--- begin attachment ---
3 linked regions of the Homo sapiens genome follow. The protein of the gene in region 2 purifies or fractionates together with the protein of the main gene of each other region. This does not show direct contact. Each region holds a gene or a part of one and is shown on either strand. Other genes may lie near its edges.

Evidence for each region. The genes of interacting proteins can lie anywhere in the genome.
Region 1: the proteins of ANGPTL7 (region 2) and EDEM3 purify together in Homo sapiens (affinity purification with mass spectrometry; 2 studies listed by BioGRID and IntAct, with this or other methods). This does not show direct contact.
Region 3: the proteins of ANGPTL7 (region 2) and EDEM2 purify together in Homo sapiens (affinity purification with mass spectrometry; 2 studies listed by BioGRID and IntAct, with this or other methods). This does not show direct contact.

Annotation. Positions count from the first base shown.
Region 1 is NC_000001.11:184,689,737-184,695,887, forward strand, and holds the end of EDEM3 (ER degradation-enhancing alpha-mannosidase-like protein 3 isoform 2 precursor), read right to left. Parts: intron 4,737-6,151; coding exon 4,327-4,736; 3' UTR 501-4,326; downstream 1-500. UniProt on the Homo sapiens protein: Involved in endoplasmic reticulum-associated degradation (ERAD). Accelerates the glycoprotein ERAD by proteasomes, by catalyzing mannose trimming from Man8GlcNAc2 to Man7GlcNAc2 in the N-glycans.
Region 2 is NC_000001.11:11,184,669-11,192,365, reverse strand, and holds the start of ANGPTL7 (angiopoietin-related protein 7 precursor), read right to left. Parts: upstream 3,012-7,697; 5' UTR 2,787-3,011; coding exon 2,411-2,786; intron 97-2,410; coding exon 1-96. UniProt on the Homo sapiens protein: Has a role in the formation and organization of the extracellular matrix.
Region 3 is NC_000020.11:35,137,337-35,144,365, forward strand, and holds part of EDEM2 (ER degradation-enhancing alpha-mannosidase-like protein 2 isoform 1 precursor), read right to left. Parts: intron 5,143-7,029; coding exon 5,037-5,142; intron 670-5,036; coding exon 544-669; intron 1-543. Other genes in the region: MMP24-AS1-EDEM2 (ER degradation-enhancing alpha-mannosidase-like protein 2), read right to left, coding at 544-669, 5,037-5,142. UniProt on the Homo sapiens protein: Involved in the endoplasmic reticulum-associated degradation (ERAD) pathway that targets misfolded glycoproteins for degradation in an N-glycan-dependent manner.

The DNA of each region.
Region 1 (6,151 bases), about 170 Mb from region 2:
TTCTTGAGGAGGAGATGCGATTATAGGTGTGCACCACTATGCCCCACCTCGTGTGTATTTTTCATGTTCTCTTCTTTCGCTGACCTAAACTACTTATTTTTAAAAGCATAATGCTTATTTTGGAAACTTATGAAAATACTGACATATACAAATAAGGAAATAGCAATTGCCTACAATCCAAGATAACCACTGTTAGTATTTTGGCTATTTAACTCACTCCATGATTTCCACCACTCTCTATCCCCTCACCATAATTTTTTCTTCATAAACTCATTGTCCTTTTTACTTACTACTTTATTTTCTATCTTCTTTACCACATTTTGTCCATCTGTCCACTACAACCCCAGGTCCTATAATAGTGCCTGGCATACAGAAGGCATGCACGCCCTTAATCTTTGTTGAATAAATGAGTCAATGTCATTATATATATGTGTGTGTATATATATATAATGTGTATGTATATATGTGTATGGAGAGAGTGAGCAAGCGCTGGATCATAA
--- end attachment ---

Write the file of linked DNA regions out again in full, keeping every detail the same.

3 linked regions of the Homo sapiens genome follow. The protein of the gene in region 2 purifies or fractionates together with the protein of the main gene of each other region. This does not show direct contact. Each region holds a gene or a part of one and is shown on either strand. Other genes may lie near its edges.

Evidence for each region. The genes of interacting proteins can lie anywhere in the genome.
Region 1: the proteins of ANGPTL7 (region 2) and EDEM3 purify together in Homo sapiens (affinity purification with mass spectrometry; 2 studies listed by BioGRID and IntAct, with this or other methods). This does not show direct contact.
Region 3: the proteins of ANGPTL7 (region 2) and EDEM2 purify together in Homo sapiens (affinity purification with mass spectrometry; 2 studies listed by BioGRID and IntAct, with this or other methods). This does not show direct contact.

Annotation. Positions count from the first base shown.
Region 1 is NC_000001.11:184,689,737-184,695,887, forward strand, and holds the end of EDEM3 (ER degradation-enhancing alpha-mannosidase-like protein 3 isoform 2 precursor), read right to left. Parts: intron 4,737-6,151; coding exon 4,327-4,736; 3' UTR 501-4,326; downstream 1-500. UniProt on the Homo sapiens protein: Involved in endoplasmic reticulum-associated degradation (ERAD). Accelerates the glycoprotein ERAD by proteasomes, by catalyzing mannose trimming from Man8GlcNAc2 to Man7GlcNAc2 in the N-glycans.
Region 2 is NC_000001.11:11,184,669-11,192,365, reverse strand, and holds the start of ANGPTL7 (angiopoietin-related protein 7 precursor), read right to left. Parts: upstream 3,012-7,697; 5' UTR 2,787-3,011; coding exon 2,411-2,786; intron 97-2,410; coding exon 1-96. UniProt on the Homo sapiens protein: Has a role in the formation and organization of the extracellular matrix.
Region 3 is NC_000020.11:35,137,337-35,144,365, forward strand, and holds part of EDEM2 (ER degradation-enhancing alpha-mannosidase-like protein 2 isoform 1 precursor), read right to left. Parts: intron 5,143-7,029; coding exon 5,037-5,142; intron 670-5,036; coding exon 544-669; intron 1-543. Other genes in the region: MMP24-AS1-EDEM2 (ER degradation-enhancing alpha-mannosidase-like protein 2), read right to left, coding at 544-669, 5,037-5,142. UniProt on the Homo sapiens protein: Involved in the endoplasmic reticulum-associated degradation (ERAD) pathway that targets misfolded glycoproteins for degradation in an N-glycan-dependent manner.

The DNA of each region.
Region 1 (6,151 bases), about 170 Mb from region 2:
TTCTTGAGGAGGAGATGCGATTATAGGTGTGCACCACTATGCCCCACCTCGTGTGTATTTTTCATGTTCTCTTCTTTCGCTGACCTAAACTACTTATTTTTAAAAGCATAATGCTTATTTTGGAAACTTATGAAAATACTGACATATACAAATAAGGAAATAGCAATTGCCTACAATCCAAGATAACCACTGTTAGTATTTTGGCTATTTAACTCACTCCATGATTTCCACCACTCTCTATCCCCTCACCATAATTTTTTCTTCATAAACTCATTGTCCTTTTTACTTACTACTTTATTTTCTATCTTCTTTACCACATTTTGTCCATCTGTCCACTACAACCCCAGGTCCTATAATAGTGCCTGGCATACAGAAGGCATGCACGCCCTTAATCTTTGTTGAATAAATGAGTCAATGTCATTATATATATGTGTGTGTATATATATATAATGTGTATGTATATATGTGTATGGAGAGAGTGAGCAAGCGCTGGATCATAA